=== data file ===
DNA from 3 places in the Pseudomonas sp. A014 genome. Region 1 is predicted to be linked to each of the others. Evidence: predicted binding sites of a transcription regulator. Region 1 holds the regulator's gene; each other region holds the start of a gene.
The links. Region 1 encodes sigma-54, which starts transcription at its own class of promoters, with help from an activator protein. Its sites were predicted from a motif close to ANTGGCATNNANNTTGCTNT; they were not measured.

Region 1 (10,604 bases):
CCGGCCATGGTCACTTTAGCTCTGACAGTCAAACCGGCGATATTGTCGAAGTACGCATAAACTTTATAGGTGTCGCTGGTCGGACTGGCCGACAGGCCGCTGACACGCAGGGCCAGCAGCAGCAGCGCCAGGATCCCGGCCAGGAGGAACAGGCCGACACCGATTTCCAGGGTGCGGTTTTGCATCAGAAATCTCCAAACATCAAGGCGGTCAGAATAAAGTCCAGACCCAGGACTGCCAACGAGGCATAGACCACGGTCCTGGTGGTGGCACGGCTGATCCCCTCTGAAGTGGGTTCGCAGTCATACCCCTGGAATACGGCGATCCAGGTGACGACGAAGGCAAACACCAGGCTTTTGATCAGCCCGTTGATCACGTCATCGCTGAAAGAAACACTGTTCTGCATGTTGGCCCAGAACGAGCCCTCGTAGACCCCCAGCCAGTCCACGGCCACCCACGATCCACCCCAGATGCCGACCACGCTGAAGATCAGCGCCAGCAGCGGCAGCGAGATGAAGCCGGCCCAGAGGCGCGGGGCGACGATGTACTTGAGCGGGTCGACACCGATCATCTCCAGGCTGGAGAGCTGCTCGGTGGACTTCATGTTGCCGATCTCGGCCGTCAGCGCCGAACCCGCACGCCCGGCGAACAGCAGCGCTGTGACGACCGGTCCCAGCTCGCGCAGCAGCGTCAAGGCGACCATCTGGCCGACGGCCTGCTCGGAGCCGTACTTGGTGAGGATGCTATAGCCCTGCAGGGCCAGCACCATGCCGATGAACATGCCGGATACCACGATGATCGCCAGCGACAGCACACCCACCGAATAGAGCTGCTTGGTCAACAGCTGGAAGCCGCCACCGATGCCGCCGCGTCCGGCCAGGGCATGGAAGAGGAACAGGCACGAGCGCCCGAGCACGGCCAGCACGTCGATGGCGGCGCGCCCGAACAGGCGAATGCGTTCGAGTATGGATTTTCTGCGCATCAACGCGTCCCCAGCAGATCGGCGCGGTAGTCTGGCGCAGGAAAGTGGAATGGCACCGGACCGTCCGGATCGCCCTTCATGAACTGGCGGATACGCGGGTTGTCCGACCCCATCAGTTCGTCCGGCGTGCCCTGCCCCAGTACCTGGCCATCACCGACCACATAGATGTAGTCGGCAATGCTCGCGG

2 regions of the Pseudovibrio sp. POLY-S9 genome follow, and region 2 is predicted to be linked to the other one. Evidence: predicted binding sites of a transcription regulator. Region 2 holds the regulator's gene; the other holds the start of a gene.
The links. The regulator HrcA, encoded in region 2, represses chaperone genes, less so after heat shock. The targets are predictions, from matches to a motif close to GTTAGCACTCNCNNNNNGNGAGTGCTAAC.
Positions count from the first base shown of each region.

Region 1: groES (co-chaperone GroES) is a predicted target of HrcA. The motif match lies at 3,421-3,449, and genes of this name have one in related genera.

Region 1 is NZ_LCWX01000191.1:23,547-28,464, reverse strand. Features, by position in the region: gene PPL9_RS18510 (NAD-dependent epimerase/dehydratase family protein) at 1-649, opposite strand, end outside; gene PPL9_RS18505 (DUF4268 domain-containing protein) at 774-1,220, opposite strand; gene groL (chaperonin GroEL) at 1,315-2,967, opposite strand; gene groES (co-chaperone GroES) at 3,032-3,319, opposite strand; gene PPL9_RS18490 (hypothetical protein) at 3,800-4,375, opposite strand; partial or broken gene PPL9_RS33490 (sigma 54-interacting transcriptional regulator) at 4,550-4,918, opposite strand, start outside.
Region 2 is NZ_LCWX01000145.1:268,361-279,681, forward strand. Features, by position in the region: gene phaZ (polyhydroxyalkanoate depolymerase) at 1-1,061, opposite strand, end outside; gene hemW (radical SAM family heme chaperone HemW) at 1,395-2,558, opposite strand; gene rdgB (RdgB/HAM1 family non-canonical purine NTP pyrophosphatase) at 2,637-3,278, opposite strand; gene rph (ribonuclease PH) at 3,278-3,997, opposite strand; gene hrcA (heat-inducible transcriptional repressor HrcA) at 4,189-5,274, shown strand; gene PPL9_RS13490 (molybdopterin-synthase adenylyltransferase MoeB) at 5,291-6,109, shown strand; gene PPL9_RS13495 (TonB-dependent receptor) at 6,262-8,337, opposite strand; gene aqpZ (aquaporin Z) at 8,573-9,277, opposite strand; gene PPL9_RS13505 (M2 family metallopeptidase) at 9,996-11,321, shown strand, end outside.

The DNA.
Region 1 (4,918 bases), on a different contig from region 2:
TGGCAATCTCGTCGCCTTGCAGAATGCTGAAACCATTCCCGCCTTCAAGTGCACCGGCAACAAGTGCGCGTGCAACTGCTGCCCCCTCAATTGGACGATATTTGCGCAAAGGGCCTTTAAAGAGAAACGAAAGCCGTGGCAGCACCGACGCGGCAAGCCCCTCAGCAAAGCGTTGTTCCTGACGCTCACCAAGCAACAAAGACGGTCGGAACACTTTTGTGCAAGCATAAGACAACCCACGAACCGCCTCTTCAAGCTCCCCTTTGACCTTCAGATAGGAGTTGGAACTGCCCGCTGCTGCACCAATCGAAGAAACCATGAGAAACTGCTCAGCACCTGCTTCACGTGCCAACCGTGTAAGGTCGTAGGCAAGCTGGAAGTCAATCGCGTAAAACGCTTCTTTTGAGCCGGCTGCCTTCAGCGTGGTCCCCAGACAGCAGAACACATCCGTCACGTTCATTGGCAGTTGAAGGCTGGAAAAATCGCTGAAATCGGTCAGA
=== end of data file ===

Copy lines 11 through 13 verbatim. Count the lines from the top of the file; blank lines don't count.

The DNA.
Region 1 (4,918 bases), on a different contig from region 2:
TGGCAATCTCGTCGCCTTGCAGAATGCTGAAACCATTCCCGCCTTCAAGTGCACCGGCAACAAGTGCGCGTGCAACTGCTGCCCCCTCAATTGGACGATATTTGCGCAAAGGGCCTTTAAAGAGAAACGAAAGCCGTGGCAGCACCGACGCGGCAAGCCCCTCAGCAAAGCGTTGTTCCTGACGCTCACCAAGCAACAAAGACGGTCGGAACACTTTTGTGCAAGCATAAGACAACCCACGAACCGCCTCTTCAAGCTCCCCTTTGACCTTCAGATAGGAGTTGGAACTGCCCGCTGCTGCACCAATCGAAGAAACCATGAGAAACTGCTCAGCACCTGCTTCACGTGCCAACCGTGTAAGGTCGTAGGCAAGCTGGAAGTCAATCGCGTAAAACGCTTCTTTTGAGCCGGCTGCCTTCAGCGTGGTCCCCAGACAGCAGAACACATCCGTCACGTTCATTGGCAGTTGAAGGCTGGAAAAATCGCTGAAATCGGTCAGA